How do I deal with the exhaustion that comes with being involved in online communities? I stay away from them, haha! Well, a few years ago, it was a conscious choice, but nowadays it’s more of a necessity because of work. Because I work from home online I just have to switch off all social media or else it will be a temptation/distraction. But yeah, I hear ya. I’ve noticed a shift since the 2016 election, like people I used to follow who aren’t political at all are now spewing vitriol and retweeting news and snark almost daily and it’s like ugh, I came here for a break from real life, not to be hit in the face with more of it. And maybe it’s related to that overall atmosphere of frustration, but people are definitely nastier now on the internet than ever before. Lots of trolls and folks just venting their anger, I suspect. And I’m sure some just enjoy the attention, or take some perverse satisfaction from crapping over everyone with their misery and dragging them down simply because they can. It’s shitty, but when I see that stuff online, I try remind myself that 99% of these people probably wouldn’t behave the same way in real life or say the things they do if they were face to face with the person, it’s just the anonymity of the internet bringing out the worst in them, and folks are generally still civil deep down 🙂

    • waytoofantasy says:

      I’d like to believe that too but then Facebook lol. I don’t go on there much anymore, got too much to see people who were family and friends spewing so much hatred and disregard for their fellow humans. At a low point before I stopped browsing so much I ended up unfriending one of my cousins because she basically told people who believed something different than her to go die and I was like ‘really fucking nice byyyyeee’ and haven’t talked to her or my aunt since. So like even though they are nice in person, and have always been great to me, they honestly have a lot of hate in their hearts and I didn’t want to be around that anymore. Social media can either be really fake or show the truth of people. :/
      But yeah, I think it’s best to not get caught up in it. Stepping away from Facebook helped a lot.

  8. @lynnsbooks says:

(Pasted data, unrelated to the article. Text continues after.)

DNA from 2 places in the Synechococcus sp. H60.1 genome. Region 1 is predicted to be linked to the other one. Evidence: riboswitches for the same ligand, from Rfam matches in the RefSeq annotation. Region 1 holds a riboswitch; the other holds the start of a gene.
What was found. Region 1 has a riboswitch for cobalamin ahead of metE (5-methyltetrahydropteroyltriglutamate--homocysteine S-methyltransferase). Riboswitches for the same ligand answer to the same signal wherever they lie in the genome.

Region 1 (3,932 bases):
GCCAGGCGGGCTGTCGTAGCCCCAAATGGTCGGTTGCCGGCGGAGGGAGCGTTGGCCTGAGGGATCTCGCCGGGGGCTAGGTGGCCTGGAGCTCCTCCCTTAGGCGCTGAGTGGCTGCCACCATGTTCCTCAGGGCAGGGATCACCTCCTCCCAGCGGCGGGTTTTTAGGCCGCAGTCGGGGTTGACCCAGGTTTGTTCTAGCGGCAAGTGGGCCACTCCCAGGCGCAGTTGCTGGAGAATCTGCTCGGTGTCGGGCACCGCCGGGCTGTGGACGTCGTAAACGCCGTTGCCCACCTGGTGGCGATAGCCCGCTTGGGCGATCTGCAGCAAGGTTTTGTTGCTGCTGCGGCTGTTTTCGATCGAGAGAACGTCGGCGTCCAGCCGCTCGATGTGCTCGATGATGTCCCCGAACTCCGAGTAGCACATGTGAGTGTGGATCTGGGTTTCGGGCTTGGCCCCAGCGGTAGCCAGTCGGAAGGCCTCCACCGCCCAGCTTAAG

Great discussion post. To be honest, I’m an ostrich (maybe in a trench coat too). I stick my head in the sand and/or run for the hills. Not very helpful I realise but I think I’m kind of introverted and I can’t face the thought of having some sort of huge argument on twitter and being trolled. Sometimes I read what’s going on and I just think ‘please stop, this won’t end well’. But even saying something like that would probably incur some sort of backlash. Basically, I don’t want the negativity, I would overthink everything and it would prey on my mind so I make a conscious decision to not become involved. I stick with my blogger friends and simply chat about books which is my comfort zone and makes me happy.
    Lynn 😀

  9. maddalena@spaceandsorcery says:

    Reading your thoughtful post made me realize that having little time to spend online might be more of a blessing than a curse: what little space I can devote to my online interests is mostly spent on the blogosphere, and more precisely in the book-lovers “realms”, which means I only meet nice people – because being a book-lover makes one automatically nice 😉
    The expansion of fast-social-media (IMHO the internet equivalent of fast food) brought to the surface the worst of humanity, as you correctly pointed out, because it’s easy to throw a rock in the pond and then to observe the ripples from the anonymous safety of a computer screen. Distancing oneself from the more toxic environments is probably the best option: if people could avoid being drawn into those pointless, acidic discussions, there would progressively be less fuel to feed the fires, and maybe – just maybe – the air could become a little fresher…
    Here’s to hope 😌

    • waytoofantasy says:

      Yeah it’s a lot easier to avoid drama if you stick to blogs and also your circle of peeps.